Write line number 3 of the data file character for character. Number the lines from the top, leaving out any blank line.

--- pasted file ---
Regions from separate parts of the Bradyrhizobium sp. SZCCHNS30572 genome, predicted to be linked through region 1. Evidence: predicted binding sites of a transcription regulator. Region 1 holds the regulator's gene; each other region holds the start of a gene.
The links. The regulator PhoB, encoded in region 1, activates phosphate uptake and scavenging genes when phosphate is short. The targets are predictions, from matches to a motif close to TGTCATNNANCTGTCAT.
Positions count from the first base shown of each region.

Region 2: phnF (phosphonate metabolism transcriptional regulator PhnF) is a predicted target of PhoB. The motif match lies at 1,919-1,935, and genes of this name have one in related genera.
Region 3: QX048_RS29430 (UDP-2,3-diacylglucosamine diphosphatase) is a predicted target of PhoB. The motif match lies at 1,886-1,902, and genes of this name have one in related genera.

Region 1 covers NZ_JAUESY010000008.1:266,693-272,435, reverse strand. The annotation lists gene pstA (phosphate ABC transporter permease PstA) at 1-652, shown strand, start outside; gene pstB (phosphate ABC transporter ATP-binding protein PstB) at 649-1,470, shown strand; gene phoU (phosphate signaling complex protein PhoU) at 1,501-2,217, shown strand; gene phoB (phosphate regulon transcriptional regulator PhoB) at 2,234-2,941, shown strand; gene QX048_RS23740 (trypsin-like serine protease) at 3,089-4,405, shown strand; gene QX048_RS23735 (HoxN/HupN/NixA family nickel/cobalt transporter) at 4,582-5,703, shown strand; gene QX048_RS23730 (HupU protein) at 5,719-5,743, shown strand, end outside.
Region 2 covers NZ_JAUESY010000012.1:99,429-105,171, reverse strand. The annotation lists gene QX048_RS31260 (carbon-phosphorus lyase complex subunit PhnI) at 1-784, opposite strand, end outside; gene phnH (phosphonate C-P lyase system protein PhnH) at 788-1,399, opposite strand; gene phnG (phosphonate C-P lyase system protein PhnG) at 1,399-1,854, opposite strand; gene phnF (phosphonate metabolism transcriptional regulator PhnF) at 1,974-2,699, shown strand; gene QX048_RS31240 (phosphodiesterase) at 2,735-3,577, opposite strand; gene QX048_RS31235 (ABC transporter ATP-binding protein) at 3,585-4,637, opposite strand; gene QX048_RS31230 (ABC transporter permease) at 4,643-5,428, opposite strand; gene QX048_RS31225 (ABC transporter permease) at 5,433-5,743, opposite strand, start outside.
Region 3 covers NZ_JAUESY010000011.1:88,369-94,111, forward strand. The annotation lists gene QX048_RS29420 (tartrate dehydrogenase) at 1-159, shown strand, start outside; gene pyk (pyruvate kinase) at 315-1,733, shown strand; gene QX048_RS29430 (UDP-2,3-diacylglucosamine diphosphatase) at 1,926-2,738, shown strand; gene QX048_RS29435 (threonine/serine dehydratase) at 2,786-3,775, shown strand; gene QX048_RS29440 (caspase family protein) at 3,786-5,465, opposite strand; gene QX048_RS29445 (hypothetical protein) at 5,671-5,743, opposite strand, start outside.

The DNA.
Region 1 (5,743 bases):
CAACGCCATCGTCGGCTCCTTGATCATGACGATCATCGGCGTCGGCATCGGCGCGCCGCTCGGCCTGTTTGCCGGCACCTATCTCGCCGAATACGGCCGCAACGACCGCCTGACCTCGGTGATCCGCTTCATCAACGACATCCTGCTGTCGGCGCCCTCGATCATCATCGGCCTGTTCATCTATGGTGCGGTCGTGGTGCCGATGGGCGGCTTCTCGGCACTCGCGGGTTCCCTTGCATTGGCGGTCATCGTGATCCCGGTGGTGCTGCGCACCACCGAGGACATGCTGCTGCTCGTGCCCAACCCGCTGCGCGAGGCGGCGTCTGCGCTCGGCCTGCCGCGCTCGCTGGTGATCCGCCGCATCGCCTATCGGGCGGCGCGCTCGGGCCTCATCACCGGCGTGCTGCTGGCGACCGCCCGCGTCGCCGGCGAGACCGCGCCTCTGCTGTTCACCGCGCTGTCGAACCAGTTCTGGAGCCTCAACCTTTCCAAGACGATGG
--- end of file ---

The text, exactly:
Positions count from the first base shown of each region.